Khemani, Varun (Ph.D.)
Prognostics and Secure Health Management of Analog Circuits

Analog circuits are a critical part of industrial circuits and systems. Estimates in the literature show that, even though analog circuits comprise less than 20% of all circuits, they are responsible for more than 80% of faults. Hence, analog circuit Prognosis and Health Management (PHM) is critical to the health of industrial circuits. There are a multitude of ways that any analog circuit can fail, which leads to proportional scaling in the number of possible fault classes with number of circuit components. Therefore, this research presents an advanced Design Of Experiments-based (DOE) approach to account for components that degrade in an individual and interacting fashion, to narrow down the number of possible fault classes under consideration. A wavelet-based deep-learning approach is developed that can localize the circuit component that is the source of degradation and predict the exact value of the degraded component. This degraded value is used in conjunction with degradation models to predict when the circuit will fail based on the source of degradation. Increasing outsourcing in the fabrication of electronic circuits has made them susceptible to the insertion of hardware trojans by untrusted foundries. In many cases, hardware trojans are more destructive than software trojans as they cannot be remedied by a software patch and are impossible to repair. Process reliability trojans are a new class of hardware trojans that are inserted through modification of fabrication parameters and accelerate the aging of circuit components. They are challenging to detect through traditional trojan detection methods as they have zero area footprint i.e., require no insertion of additional circuitry. The PHM approach is modified to detect these hardware trojans in order to incorporate circuit security, resulting in the Prognosis and Secure Health Management (PSHM) framework. Deep neural networks achieve state-of-the-art performance on classification and regression applications but are a black-box approach, which is a concern for implementation. Wavelets are approximations of cells found in the human visual cortex and cochlea. They were used to develop wavelet scattering networks (WSNs), which were intended to be an interpretable alternative to deep neural networks. WSNs achieve state-of-the-art performance on low to moderately complex datasets but are inferior to deep neural networks for extremely complex datasets. Improvements are made to WSNs to overcome their shortcomings in terms of performance and learnability. Further applications of the research are highlighted for rotating machinery vibration analytics, functional safety online estimation etc.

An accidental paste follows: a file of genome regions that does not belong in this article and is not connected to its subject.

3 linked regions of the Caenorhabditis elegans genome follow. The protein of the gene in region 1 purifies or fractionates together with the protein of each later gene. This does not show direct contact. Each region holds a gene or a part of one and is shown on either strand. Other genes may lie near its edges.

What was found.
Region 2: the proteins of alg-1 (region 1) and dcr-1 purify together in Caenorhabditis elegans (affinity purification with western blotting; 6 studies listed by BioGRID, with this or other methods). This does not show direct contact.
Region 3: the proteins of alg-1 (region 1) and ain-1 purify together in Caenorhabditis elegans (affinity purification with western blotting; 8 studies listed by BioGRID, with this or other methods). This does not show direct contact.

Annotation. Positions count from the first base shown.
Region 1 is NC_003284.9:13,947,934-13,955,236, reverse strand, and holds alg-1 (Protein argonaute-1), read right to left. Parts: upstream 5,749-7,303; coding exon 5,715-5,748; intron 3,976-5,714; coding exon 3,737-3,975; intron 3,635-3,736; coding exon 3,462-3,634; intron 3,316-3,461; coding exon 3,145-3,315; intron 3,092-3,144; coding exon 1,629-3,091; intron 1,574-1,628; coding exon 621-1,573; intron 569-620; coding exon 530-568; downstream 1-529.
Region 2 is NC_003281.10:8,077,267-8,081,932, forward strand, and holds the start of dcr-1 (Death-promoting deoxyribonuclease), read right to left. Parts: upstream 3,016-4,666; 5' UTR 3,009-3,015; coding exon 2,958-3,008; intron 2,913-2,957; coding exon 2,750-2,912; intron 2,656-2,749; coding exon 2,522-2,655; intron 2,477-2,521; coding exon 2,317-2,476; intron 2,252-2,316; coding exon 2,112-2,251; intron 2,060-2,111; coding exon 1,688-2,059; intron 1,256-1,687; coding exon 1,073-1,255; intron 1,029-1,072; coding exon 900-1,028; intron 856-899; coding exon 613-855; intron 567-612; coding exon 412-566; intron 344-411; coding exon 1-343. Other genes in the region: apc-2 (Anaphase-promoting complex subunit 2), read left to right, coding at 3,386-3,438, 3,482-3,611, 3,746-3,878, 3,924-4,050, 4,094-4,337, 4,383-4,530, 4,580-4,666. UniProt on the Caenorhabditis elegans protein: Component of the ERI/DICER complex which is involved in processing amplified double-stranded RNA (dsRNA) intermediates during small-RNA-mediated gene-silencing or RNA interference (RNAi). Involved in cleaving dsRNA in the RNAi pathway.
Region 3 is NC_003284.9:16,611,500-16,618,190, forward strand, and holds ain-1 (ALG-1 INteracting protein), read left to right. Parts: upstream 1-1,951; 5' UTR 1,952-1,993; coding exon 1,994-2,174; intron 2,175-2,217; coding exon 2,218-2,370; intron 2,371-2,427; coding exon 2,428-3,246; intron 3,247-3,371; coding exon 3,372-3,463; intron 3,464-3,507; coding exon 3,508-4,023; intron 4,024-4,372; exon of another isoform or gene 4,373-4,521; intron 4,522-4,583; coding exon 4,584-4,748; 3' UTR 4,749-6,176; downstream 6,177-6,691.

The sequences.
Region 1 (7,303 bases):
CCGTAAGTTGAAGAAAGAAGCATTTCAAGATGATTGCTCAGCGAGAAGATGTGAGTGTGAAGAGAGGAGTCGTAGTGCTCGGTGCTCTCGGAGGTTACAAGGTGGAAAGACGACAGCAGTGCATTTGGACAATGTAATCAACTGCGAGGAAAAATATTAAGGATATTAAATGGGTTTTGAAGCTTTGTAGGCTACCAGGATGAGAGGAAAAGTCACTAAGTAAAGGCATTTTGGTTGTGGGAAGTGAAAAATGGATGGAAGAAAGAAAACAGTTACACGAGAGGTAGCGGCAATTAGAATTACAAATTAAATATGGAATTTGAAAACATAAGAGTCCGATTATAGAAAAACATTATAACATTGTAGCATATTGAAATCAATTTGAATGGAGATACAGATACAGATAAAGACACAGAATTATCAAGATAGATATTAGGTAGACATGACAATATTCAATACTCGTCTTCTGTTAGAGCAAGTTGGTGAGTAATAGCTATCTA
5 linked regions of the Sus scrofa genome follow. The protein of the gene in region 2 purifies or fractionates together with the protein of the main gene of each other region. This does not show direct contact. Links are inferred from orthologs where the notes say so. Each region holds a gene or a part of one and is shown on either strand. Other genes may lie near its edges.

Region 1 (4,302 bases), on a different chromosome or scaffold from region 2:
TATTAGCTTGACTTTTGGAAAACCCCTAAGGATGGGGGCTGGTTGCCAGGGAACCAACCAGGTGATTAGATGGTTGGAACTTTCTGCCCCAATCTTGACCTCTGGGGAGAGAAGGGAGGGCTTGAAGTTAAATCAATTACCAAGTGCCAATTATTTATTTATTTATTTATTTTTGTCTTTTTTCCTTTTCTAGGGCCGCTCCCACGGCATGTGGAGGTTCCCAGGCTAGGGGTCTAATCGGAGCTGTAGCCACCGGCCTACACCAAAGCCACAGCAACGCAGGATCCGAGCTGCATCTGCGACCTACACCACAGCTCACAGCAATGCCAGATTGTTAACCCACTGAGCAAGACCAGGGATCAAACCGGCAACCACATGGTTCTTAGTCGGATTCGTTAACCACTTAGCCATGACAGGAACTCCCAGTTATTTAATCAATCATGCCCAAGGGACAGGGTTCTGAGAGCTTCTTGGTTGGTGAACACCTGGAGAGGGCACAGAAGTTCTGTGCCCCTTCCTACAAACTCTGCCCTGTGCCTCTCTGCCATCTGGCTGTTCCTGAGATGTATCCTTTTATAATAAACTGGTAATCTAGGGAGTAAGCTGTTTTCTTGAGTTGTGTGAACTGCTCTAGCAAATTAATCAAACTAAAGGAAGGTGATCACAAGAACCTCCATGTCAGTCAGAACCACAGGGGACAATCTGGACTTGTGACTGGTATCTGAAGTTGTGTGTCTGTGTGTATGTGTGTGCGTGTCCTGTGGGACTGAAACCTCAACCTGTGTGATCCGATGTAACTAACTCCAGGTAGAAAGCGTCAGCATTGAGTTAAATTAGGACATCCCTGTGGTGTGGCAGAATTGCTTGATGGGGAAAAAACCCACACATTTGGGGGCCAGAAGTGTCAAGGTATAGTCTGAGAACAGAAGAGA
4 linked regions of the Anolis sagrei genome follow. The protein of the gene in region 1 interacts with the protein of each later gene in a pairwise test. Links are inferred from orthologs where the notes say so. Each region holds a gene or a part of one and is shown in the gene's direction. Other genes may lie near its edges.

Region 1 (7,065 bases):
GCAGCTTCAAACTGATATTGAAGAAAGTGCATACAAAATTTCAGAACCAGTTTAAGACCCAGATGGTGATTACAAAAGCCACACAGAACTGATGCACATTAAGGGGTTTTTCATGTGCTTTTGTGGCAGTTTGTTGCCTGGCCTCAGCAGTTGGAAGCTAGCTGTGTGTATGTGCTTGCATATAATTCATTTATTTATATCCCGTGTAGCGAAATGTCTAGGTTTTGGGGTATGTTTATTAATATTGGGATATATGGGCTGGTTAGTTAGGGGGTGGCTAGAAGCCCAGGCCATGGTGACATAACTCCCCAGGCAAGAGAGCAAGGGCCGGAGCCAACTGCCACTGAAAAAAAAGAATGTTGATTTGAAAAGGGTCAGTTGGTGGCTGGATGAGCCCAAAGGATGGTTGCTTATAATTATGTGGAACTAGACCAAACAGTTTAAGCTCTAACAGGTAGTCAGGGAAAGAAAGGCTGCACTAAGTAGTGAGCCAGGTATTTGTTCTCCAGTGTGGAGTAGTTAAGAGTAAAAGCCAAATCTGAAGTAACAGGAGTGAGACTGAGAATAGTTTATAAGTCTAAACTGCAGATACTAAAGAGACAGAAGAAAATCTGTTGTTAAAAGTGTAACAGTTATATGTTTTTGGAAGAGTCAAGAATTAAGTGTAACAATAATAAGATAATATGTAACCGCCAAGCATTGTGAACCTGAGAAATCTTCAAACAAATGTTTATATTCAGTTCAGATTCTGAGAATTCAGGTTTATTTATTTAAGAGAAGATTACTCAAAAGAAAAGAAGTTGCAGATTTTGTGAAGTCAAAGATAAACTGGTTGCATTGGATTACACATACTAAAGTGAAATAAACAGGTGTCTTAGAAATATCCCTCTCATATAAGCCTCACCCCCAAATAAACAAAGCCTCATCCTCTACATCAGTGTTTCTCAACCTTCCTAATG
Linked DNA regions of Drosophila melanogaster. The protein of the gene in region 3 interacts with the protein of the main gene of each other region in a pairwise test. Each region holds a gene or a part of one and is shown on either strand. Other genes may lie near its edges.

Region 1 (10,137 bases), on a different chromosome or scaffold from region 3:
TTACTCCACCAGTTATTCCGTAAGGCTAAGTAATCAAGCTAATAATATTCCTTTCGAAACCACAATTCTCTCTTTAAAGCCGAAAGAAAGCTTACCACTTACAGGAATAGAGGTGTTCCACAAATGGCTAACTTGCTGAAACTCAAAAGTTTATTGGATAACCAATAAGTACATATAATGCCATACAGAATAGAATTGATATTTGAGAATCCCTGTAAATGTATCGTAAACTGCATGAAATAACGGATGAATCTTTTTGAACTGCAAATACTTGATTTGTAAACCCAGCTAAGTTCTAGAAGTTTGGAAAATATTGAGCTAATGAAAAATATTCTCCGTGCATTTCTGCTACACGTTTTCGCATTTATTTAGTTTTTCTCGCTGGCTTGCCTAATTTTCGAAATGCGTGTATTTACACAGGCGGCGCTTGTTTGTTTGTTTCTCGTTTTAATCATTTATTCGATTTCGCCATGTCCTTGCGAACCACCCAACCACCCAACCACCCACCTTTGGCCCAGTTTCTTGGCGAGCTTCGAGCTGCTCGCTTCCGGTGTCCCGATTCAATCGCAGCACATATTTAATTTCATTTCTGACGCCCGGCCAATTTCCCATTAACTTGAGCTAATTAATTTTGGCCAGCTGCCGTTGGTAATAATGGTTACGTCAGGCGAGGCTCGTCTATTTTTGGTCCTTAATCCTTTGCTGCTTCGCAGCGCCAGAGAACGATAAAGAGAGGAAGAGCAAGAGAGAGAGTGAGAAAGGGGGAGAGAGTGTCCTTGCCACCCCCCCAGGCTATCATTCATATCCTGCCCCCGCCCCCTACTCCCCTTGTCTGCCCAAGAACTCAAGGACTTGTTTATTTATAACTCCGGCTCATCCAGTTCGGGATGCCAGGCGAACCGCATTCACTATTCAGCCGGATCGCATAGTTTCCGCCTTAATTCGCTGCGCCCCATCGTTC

Saadon, Yonatan (Ph.D.)
Quantile based LSTM predictor of remaining useful life

Accurate prediction of the remaining useful life (RUL) of a degrading component is crucial to prognostics and health management for electronic systems, to monitor conditions and avoid reaching failure while minimizing downtime. However, the shortage of sufficiently large run-to-failure datasets is a serious bottleneck impeding the performance of data-driven approaches, and in particular, those involving neural network architectures. Here, this work shows a new data-driven prognostic method to predict the RUL using an ensemble of quantile-based Long Short-Term Memory (LSTM) neural networks, which represents the RUL prediction task to a set of simpler, binary classification problems that are amenable for prediction with LSTMs, even with limited data. This methodology was tested on two run-to-failure datasets, power MOSFETs and filtration system, and showed promising results on both datasets it demonstrates that this approach obtains improved RUL estimation accuracy for both the power MOSFETs and the filtration system, especially with a small training dataset that is characterized by a wide range of the RUL.

Yao, Zhaoxi (Ph.D.)
Thermal Management of Integrated motors for Electric Propulsion